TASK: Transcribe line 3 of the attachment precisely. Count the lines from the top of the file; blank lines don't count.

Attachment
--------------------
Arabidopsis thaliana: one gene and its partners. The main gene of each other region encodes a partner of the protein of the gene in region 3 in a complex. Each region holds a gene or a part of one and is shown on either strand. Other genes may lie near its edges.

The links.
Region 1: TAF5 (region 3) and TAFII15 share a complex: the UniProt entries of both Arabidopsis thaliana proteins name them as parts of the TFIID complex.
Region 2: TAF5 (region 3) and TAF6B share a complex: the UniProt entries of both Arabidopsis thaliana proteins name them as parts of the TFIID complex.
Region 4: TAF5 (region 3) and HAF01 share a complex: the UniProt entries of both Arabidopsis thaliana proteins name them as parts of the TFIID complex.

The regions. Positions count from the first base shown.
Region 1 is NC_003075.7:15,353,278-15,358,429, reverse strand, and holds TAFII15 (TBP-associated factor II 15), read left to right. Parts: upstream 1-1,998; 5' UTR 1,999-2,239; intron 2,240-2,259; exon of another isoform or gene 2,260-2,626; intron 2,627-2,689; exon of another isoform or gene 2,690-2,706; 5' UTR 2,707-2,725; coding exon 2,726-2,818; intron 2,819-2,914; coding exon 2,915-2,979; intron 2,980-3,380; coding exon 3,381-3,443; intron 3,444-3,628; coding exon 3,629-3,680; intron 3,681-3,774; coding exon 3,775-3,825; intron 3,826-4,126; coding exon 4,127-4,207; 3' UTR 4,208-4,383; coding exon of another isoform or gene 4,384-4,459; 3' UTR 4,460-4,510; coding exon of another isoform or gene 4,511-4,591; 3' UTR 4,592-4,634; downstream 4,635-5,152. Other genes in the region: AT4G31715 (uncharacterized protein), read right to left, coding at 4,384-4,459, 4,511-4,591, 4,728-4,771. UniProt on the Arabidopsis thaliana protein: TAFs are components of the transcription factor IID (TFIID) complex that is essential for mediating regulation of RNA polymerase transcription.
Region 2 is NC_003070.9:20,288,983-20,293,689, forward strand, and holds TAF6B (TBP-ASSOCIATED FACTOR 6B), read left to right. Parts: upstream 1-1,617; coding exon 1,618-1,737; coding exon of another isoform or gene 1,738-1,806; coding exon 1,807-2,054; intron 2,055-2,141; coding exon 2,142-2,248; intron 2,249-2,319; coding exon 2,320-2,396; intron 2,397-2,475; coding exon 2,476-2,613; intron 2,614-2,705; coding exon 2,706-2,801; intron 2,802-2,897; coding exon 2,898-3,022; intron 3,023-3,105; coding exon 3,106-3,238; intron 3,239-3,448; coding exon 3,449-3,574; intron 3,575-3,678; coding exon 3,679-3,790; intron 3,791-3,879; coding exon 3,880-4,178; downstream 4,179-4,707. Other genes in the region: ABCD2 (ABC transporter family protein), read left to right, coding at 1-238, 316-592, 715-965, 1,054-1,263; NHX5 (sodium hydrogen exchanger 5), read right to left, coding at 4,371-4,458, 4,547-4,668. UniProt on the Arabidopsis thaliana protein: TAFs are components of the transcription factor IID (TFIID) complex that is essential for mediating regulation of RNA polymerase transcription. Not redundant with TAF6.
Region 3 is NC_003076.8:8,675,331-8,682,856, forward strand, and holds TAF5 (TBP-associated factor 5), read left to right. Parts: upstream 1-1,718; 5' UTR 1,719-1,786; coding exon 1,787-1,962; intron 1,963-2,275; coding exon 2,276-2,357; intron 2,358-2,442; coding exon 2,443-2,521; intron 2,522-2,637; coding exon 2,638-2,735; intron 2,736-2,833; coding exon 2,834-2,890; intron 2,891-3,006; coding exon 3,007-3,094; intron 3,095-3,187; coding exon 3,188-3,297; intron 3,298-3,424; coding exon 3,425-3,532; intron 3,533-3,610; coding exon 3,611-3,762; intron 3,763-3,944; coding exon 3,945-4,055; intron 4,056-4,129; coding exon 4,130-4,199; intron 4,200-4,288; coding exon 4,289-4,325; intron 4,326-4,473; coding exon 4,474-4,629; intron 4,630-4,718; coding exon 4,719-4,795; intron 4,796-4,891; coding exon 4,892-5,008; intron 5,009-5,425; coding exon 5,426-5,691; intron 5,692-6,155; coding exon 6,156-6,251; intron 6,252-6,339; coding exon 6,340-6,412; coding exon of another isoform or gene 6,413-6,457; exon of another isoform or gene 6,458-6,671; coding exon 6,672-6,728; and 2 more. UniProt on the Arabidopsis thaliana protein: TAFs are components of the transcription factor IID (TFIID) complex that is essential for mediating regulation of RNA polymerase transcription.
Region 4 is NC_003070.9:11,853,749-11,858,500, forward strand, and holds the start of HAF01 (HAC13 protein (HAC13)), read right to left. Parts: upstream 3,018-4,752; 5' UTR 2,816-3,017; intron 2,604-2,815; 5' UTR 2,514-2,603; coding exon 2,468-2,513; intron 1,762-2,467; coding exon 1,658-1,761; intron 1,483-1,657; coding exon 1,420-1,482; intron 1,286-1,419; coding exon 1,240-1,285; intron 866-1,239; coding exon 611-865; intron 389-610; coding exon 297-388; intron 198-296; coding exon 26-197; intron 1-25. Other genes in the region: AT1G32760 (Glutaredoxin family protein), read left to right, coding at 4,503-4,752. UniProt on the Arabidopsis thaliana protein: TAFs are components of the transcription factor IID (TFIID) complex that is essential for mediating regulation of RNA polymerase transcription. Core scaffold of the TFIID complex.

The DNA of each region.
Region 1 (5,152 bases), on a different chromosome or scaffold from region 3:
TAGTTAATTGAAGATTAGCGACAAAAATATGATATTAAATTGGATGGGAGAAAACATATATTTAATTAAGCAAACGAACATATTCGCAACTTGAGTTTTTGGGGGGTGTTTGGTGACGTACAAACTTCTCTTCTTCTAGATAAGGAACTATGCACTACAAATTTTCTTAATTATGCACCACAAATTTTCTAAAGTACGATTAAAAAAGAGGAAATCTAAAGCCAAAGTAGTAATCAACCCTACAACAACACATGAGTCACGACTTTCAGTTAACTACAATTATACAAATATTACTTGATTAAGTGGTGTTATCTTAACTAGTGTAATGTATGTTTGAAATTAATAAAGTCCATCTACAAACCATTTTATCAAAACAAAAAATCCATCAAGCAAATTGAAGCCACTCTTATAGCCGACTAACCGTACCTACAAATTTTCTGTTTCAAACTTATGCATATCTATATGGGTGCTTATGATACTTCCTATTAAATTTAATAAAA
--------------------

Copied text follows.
Region 1: TAF5 (region 3) and TAFII15 share a complex: the UniProt entries of both Arabidopsis thaliana proteins name them as parts of the TFIID complex.